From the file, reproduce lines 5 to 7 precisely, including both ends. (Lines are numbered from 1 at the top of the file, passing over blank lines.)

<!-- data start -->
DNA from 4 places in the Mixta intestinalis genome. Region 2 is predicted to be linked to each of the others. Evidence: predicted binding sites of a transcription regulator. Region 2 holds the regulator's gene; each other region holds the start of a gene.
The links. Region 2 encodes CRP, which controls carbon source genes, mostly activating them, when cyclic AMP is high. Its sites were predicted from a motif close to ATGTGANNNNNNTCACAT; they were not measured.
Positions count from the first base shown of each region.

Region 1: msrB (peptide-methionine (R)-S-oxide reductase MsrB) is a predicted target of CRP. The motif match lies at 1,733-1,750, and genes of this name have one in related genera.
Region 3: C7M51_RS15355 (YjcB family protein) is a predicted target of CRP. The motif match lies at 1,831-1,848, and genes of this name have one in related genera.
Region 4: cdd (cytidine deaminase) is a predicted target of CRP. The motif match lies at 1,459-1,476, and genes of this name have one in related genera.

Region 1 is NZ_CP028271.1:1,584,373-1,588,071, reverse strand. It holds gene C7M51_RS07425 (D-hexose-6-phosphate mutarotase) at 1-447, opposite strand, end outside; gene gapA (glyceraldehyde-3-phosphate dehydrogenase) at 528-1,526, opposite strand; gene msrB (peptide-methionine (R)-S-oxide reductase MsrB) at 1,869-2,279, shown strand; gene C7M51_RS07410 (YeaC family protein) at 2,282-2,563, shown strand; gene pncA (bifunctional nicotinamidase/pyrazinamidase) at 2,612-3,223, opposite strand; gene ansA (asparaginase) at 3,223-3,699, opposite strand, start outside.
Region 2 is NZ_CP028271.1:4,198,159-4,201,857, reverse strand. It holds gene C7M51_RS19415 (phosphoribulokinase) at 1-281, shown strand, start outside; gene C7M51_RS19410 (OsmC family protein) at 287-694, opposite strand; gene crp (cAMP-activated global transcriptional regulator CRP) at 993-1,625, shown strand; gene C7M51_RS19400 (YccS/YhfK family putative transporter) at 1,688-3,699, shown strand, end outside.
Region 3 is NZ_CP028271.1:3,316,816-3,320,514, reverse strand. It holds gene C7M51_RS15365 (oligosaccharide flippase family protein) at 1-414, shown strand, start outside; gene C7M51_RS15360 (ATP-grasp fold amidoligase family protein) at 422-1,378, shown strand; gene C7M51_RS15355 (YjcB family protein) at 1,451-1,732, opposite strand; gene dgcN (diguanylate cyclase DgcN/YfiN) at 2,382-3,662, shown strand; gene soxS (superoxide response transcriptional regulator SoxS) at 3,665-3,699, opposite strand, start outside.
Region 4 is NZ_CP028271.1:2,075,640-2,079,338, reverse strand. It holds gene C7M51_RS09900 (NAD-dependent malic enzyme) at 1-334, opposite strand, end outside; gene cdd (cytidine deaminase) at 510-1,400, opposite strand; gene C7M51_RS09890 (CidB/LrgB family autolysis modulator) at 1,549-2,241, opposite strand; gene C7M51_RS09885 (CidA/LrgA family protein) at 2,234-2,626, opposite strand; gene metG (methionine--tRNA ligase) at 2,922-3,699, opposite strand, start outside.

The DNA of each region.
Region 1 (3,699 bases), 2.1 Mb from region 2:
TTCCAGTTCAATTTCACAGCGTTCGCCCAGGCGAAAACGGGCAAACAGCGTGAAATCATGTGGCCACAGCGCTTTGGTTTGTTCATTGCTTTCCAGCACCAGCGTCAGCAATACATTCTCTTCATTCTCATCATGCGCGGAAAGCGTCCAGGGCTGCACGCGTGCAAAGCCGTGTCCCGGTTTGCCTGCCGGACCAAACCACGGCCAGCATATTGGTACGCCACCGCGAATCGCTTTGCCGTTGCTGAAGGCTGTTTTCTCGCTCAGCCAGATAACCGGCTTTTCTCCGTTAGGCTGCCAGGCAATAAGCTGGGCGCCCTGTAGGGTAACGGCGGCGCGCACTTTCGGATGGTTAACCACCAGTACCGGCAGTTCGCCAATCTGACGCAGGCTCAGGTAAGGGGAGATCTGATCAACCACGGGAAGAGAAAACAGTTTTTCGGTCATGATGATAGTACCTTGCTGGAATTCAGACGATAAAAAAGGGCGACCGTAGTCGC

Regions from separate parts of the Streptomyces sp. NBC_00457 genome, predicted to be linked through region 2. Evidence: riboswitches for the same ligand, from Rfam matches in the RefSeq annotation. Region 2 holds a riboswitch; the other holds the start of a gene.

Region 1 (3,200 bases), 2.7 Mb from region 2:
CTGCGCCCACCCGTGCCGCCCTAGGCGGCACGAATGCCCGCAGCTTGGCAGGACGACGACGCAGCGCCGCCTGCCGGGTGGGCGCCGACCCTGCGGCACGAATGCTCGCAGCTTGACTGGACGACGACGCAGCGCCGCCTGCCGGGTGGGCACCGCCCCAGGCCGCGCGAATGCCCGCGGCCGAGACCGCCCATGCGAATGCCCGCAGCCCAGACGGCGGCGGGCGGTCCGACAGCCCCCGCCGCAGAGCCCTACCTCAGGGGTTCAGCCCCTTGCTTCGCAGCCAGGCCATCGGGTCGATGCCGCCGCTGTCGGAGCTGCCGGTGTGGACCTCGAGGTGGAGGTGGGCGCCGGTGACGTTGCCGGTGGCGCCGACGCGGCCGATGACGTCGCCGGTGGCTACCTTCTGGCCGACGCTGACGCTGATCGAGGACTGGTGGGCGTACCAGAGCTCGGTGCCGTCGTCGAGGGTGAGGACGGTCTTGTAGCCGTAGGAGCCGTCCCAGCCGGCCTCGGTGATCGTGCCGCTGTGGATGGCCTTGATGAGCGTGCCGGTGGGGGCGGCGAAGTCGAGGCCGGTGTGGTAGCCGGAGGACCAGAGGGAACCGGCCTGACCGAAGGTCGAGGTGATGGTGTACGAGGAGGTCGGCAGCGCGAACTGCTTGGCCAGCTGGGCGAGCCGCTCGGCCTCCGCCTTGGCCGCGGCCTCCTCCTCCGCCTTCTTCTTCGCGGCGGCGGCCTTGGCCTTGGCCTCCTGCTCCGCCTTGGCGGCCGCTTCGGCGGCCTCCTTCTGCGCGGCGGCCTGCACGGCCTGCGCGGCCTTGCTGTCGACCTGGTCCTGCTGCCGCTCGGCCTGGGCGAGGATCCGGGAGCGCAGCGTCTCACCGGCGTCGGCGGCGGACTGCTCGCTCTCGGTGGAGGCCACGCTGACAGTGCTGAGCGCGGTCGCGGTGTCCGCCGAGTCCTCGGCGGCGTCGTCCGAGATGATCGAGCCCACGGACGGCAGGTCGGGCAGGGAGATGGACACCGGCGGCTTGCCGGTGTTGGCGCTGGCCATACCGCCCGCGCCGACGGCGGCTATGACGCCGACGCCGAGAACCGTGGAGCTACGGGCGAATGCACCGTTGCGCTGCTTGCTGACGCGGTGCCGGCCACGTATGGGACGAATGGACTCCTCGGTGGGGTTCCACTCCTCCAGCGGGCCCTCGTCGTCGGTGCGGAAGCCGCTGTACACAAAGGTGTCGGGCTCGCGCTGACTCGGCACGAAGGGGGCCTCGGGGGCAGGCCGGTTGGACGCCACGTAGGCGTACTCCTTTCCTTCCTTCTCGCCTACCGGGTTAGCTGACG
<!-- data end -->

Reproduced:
Region 3: C7M51_RS15355 (YjcB family protein) is a predicted target of CRP. The motif match lies at 1,831-1,848, and genes of this name have one in related genera.
Region 4: cdd (cytidine deaminase) is a predicted target of CRP. The motif match lies at 1,459-1,476, and genes of this name have one in related genera.

Region 1 is NZ_CP028271.1:1,584,373-1,588,071, reverse strand. It holds gene C7M51_RS07425 (D-hexose-6-phosphate mutarotase) at 1-447, opposite strand, end outside; gene gapA (glyceraldehyde-3-phosphate dehydrogenase) at 528-1,526, opposite strand; gene msrB (peptide-methionine (R)-S-oxide reductase MsrB) at 1,869-2,279, shown strand; gene C7M51_RS07410 (YeaC family protein) at 2,282-2,563, shown strand; gene pncA (bifunctional nicotinamidase/pyrazinamidase) at 2,612-3,223, opposite strand; gene ansA (asparaginase) at 3,223-3,699, opposite strand, start outside.